This ‘how to grow marijuana’ guide is intended for entertainment and educational purposes only.
This article will act to be a full guide of how to grow marijuana outdoors. At East Coast Marijuana we have the experience of growing in some of the harshest climates in the lower 48 states. Sure, you grow huge plants in northern California, but can you do it on the east coast where sun may or may not show up, winds can reach hurricane force, flooding is common and frosts show up in May and September.
I will guide you through the whole process month by month so you will have a time table and be ready for each step as the time approaches. As I talk about a topic I will link to more information about specific things. Also, I will be describing how to grow in northeast (as far as seasons go) but these methods and strategies will work anywhere. The biggest difference is that in warmer climates you can start outdoors sooner in the year and therefore all the steps could be condensed or moved back.
October- Autumn is the time to start the search for places to grow marijuana. Use Google Earth to initially start your scouting but you will need to visit the location physically to make sure it is what you think. Also, the leaves are still on trees in early October so you can get an idea of how the vegetation will look during the summer months. Plus, in most places, hunting season has begun so there will be no one wondering why you are wondering around the woods, even if you are on someone else’s property.
For concealment purposes you want to grow in patches of 5-10 plants. From there it is up to you to decide how many patches you want to take on growing. Flag out your plots if you have to, the land will look much different next time you are there.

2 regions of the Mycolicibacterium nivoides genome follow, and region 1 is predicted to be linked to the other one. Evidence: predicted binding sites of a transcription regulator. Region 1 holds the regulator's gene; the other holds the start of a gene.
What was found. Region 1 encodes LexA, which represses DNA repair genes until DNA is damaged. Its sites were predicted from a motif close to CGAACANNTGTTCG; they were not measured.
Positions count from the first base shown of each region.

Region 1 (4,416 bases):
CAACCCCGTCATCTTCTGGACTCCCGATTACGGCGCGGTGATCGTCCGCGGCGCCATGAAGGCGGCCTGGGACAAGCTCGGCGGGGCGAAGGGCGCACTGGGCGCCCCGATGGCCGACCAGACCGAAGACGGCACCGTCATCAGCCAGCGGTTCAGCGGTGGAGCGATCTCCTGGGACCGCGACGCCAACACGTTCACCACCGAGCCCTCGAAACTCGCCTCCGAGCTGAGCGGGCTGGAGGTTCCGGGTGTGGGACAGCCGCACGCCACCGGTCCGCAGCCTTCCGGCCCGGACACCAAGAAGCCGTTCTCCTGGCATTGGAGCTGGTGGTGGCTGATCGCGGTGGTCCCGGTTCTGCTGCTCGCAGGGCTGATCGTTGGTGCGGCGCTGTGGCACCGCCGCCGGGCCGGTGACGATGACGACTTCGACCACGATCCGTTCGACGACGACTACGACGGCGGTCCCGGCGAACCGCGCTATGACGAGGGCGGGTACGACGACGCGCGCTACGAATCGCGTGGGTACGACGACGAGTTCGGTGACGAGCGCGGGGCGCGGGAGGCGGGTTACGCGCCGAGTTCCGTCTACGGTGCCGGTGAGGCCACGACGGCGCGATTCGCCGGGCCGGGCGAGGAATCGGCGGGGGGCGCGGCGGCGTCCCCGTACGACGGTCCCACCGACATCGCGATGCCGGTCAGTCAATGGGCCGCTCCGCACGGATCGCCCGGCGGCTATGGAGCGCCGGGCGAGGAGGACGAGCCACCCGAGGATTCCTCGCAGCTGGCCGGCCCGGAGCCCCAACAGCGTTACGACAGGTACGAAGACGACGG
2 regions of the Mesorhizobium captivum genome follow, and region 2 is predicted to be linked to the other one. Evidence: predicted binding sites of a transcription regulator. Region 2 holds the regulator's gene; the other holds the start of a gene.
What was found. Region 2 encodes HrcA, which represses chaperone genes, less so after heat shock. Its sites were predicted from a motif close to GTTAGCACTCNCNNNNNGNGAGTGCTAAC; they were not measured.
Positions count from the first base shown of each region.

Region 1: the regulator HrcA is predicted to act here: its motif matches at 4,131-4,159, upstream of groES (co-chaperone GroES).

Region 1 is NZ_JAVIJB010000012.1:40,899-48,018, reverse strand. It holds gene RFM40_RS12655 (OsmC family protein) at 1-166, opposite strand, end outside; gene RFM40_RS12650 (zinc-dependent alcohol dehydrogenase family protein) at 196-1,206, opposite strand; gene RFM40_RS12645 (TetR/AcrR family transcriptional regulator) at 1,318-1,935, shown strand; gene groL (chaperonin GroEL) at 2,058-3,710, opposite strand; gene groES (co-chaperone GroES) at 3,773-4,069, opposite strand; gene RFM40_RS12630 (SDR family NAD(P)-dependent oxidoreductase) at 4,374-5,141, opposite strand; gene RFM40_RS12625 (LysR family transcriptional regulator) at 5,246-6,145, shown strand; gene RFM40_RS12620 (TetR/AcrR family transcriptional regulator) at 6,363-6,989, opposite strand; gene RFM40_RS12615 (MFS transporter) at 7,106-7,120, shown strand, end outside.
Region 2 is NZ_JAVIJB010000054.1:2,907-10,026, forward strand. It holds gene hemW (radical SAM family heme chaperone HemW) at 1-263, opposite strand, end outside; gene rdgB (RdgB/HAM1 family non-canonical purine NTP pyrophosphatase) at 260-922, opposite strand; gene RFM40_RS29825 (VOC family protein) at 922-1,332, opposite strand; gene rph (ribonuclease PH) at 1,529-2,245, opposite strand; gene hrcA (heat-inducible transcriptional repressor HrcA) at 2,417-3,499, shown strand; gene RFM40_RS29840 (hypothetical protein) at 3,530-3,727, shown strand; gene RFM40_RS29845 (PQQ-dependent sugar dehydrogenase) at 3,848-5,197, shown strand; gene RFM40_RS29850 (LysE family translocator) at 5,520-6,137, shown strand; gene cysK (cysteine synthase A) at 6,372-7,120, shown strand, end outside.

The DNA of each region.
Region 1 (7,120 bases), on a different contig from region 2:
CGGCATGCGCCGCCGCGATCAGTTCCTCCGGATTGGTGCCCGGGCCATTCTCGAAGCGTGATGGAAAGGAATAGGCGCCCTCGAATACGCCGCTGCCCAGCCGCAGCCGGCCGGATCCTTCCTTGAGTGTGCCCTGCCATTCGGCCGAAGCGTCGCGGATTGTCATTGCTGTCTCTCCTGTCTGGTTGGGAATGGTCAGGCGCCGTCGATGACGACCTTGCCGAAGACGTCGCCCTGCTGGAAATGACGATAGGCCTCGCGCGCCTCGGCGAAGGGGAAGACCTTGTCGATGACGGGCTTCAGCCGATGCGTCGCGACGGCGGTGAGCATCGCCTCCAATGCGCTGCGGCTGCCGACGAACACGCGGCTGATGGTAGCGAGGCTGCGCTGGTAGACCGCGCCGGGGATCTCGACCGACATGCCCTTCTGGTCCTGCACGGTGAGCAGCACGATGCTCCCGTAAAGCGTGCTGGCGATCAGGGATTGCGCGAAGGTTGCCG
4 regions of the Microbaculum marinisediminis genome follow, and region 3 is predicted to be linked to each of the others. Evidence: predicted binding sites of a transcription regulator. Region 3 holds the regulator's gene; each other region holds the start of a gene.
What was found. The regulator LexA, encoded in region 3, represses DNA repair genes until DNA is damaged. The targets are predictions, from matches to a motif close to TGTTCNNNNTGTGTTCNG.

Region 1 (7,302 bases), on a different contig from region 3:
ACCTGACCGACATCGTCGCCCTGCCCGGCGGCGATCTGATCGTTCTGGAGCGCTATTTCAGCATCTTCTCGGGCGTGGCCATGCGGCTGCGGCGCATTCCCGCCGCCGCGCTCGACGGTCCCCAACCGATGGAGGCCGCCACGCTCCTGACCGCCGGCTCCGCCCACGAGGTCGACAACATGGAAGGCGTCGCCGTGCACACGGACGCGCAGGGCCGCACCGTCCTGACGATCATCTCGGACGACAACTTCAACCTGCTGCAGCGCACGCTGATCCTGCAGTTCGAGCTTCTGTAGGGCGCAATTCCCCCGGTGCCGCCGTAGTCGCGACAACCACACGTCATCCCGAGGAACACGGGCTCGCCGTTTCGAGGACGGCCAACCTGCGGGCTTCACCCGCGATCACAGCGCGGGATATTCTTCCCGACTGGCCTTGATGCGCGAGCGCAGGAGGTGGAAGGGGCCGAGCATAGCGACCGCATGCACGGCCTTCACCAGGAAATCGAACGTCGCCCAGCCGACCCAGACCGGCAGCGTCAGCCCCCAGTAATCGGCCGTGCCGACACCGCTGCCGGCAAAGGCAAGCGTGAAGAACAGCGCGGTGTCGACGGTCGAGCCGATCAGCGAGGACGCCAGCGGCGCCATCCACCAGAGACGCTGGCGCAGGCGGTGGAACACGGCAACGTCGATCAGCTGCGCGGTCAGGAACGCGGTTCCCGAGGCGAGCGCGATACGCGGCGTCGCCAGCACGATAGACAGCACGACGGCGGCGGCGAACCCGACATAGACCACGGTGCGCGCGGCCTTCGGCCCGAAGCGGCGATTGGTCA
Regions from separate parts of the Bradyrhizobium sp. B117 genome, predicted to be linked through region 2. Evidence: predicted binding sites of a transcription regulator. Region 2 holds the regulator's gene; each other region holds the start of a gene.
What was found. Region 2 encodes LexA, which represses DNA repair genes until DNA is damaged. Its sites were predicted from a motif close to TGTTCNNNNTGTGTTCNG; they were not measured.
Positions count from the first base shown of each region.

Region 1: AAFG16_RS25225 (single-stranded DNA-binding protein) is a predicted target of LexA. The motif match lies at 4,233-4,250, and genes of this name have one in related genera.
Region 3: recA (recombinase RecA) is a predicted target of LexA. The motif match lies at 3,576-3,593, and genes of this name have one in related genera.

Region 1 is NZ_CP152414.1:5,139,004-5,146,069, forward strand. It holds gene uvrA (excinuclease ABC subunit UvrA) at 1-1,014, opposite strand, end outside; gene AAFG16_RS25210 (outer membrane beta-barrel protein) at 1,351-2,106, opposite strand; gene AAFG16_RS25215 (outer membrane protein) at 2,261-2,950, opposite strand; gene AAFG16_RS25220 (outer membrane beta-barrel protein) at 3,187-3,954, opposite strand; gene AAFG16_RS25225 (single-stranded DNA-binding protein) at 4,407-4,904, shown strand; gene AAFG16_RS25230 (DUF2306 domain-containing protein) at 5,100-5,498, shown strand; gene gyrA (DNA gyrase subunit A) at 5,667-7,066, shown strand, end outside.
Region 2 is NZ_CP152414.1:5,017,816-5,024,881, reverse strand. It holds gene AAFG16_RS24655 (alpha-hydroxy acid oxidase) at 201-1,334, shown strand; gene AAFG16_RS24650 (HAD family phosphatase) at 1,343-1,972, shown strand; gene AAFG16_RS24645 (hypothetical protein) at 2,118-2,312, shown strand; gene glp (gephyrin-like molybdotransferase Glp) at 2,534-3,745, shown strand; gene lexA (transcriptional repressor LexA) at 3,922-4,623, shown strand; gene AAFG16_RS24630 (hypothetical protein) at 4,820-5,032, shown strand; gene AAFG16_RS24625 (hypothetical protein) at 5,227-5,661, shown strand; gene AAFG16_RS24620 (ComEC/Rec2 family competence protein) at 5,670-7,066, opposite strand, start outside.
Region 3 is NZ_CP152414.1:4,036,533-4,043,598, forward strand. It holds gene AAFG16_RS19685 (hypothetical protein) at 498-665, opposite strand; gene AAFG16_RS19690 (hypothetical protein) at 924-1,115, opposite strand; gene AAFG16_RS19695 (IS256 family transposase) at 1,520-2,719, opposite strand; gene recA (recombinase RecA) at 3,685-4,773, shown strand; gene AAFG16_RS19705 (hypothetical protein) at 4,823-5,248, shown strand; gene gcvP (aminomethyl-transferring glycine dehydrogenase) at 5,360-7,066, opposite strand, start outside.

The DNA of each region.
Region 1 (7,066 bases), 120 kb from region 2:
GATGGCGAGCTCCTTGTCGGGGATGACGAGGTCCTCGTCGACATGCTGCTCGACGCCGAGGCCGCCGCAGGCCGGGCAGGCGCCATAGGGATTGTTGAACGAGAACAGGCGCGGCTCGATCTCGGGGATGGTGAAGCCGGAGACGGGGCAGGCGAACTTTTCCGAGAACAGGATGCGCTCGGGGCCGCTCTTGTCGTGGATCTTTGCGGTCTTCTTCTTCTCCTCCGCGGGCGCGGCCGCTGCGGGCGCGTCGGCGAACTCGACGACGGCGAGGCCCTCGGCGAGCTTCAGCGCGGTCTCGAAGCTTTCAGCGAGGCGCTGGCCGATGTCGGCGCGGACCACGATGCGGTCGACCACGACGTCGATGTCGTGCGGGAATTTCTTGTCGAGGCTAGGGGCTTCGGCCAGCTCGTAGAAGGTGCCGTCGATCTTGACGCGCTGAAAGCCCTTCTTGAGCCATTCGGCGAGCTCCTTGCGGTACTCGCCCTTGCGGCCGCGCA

What kind of land are you looking for? You have two choices, highland or lowland. They both have pros and cons when it comes to floods, droughts and accessibility.
Highland will keep you out of flood water but may mean you will need to carry in water. Lowlands will be easy to water, in the east lowlands are filled with bogs, brooks and rivers. This can be a gamble and predicting the weather throughout the summer will be crucial. You spot should be remote no matter where you choose it. Find a bog created by a beaver dam or an old clear cut. If you find a clear cut with a water source you have struck gold.
January- Winter is the time to do the clearing of the land if you need to. You are less likely to run into people during winter and most water is frozen making scouting, cutting and walking easier. Remember as you scout that the sun goes from east to west and as the year progresses the sun will get lower in the sky and shine from the south. This is why so many growers know that a south facing slope is where to be. Cut vegetation so the sun will be on your crop for as long as possible, you are looking for 18 hours of sunlight in peak summer.